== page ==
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Why do “maladies of the soul” such as hysteria, anxiety disorders, or depression wax and wane over time? Through a study of the history of psychiatry, Mikkel Borch-Jacobsen provocatively argues that most mental illnesses are not, in fact, diseases but the product of varying expectations shared and negotiated by therapists and patients. With a series of fascinating historical vignettes, stretching from Freud's creation of false memories of sexual abuse in his early hysterical patients to today's promotion and marketing of depression by drug companies, Making Minds and Madness offers a powerful critique of all the theories, such as psychoanalysis and biomedical psychiatry, that claim to discover facts about the human psyche while, in reality, producing them. Borch-Jacobsen proposes such objectivizing approaches should be abandoned in favor of a constructionist and relativist psychology that recognizes the artifactual and interactive character of psychic productions instead of attempting to deny or control it.Read more
- A lucid critique of both psychoanalysis and biomedical psychiatry, providing readers with the tools to analyze and put in perspective the therapeutic and theoretical claims made by both disciplines
- Exposes the true story of the patient behind the best-selling book and blockbuster TV movie 'Sybil' - new and shocking material debunks the story portrayed in the book and movie
- Presents the controversial idea that mental illnesses are, for the most part, cultural and historical artifacts co-produced by therapists and patients
Reviews & endorsements
"In understanding the relationship between society and psychiatric illness, Mikkel Borch-Jacobsen plucks the baton from the faltering hands of the psychoanalysts and carries it into the 21st century. Here, from a historian of psychiatry, are some strikingly original suggestions for understanding traumatic neurosis, seduction theory, multiple personality, and much more of the ground first plowed by Charcot in Paris and Freud in Vienna. A dazzling intellectual effort."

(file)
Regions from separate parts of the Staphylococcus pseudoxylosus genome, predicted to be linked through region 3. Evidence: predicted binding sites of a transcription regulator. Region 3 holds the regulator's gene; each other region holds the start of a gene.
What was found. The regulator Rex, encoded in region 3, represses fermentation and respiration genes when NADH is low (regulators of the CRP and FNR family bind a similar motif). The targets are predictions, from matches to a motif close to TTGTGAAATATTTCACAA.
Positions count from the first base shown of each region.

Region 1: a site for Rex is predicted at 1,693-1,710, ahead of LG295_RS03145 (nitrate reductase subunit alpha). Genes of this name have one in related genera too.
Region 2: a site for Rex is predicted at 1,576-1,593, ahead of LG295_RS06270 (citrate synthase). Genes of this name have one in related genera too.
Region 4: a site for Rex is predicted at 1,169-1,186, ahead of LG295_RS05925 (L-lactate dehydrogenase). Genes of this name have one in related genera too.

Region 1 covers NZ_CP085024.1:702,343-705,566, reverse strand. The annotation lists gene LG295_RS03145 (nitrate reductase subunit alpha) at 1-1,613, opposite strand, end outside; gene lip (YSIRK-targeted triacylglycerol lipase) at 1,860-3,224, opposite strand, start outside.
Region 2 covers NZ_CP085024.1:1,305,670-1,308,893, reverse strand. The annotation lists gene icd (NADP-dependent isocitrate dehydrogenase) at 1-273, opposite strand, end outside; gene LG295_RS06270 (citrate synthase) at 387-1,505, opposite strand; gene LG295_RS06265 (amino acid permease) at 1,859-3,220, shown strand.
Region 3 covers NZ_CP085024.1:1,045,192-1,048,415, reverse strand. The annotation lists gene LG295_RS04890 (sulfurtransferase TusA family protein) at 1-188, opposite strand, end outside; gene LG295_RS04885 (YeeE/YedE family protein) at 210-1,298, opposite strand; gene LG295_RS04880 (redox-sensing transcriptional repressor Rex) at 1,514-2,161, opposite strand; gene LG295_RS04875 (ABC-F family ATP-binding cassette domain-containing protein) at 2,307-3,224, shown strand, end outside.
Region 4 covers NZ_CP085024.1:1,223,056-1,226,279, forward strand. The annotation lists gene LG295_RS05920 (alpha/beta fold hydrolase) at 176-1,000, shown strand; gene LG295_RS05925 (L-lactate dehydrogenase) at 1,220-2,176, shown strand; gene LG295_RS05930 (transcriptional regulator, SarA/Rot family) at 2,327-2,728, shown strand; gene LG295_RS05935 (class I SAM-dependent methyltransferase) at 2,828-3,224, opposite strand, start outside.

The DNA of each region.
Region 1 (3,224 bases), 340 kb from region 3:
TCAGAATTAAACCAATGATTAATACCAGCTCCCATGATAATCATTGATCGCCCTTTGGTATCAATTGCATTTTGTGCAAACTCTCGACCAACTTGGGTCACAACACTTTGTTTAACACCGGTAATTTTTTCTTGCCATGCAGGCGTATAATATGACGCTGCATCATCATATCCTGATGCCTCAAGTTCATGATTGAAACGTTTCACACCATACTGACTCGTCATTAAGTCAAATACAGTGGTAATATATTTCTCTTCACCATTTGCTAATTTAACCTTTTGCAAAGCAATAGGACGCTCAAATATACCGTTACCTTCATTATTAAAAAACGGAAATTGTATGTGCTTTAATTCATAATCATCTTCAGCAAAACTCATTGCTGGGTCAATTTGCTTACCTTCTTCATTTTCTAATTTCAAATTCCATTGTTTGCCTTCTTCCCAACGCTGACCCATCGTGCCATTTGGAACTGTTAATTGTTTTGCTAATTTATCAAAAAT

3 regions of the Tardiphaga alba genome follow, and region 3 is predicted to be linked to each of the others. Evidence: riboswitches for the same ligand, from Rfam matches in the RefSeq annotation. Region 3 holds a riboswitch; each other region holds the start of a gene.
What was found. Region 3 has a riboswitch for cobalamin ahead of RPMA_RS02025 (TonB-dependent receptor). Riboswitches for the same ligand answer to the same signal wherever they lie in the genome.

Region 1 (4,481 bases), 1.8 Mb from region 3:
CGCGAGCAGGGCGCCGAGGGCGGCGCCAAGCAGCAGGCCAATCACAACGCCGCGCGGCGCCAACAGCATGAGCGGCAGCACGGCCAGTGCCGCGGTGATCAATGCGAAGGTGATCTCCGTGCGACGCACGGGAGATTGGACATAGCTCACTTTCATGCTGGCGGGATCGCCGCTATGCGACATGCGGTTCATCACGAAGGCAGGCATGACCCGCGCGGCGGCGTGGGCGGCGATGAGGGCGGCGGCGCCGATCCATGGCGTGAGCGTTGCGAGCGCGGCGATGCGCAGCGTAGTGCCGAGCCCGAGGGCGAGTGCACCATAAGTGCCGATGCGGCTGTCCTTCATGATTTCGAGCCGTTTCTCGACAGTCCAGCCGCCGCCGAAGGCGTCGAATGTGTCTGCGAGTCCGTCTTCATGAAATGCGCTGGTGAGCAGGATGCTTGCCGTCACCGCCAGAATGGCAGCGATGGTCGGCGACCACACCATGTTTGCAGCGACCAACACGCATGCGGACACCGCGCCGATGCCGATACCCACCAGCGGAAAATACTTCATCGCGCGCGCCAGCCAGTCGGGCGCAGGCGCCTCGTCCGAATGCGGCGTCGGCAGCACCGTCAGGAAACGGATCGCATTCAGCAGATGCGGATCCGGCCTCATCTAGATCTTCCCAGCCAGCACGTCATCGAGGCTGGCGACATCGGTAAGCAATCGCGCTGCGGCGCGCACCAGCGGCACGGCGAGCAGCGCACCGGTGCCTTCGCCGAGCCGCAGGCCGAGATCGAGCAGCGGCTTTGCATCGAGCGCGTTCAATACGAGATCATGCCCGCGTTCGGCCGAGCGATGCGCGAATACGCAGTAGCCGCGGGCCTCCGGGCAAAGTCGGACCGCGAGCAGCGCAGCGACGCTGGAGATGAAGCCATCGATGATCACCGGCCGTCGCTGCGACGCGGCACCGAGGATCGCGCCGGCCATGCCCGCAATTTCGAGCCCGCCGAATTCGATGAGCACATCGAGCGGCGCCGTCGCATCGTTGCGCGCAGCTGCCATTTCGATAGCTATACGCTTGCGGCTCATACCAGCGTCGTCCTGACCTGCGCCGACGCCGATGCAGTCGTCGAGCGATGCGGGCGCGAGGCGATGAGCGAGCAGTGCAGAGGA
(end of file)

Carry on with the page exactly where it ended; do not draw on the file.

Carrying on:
--Edward Shorter, Jason A. Hannah Professor of the History of Medicine, Faculty of Medicine, University of TorontoSee more reviews
"It is a wonderful achievement scholarly but always accessibly written, provocative and utterly grounded in historical research or contemporary investigation as it asks how we make sense of the many 'maladies of the soul' that come and go over time. Its provocative but always thoughtful challenges to every aspect of the 'psy' professions - psychiatry, psychoanalysis and psychotherapy - deserve to be widely known."
"This splendid volume should be on the book-shelf of everyone interested in the study of psychiatry and related subjects dealing with mental health...[ingenious book]..."
--Robert Wilcocks, Professor Emeritus of French, University of Alberta, Canada
--Jamieson Webster, PsycCRITIQUES
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- Date Published: May 2009
- format: Paperback
- isbn: 9780521716888
- length: 276 pages
- dimensions: 248 x 174 x 14 mm
- weight: 0.55kg
- availability: In stock
Table of Contents
Introduction: making psychiatric history (questions of method)
Part I. Microhistories of Trauma:
1. How to predict the past: from trauma to repression
2. Neurotica: Freud and the seduction theory
3. A black box named 'Sybil'
Part II. Fragments of a Theory of Generalized Artifact:
4. What made Albert run?
5. The Bernheim effect
6. Simulating the unconscious
Part III. The Freudian Century:
7. Is psychoanalysis a fairy-tale?
8. Interprefactions: Freud's legendary science (in collaboration with Sonu Shamdasani)
9. Portrait of the psychoanalyst as a chameleon
Part IV. Market Psychiatry:
10. Science of madness, madness of science
11. The great depression
12. Psychotherapy today
13. Therapy users and disease mongers.
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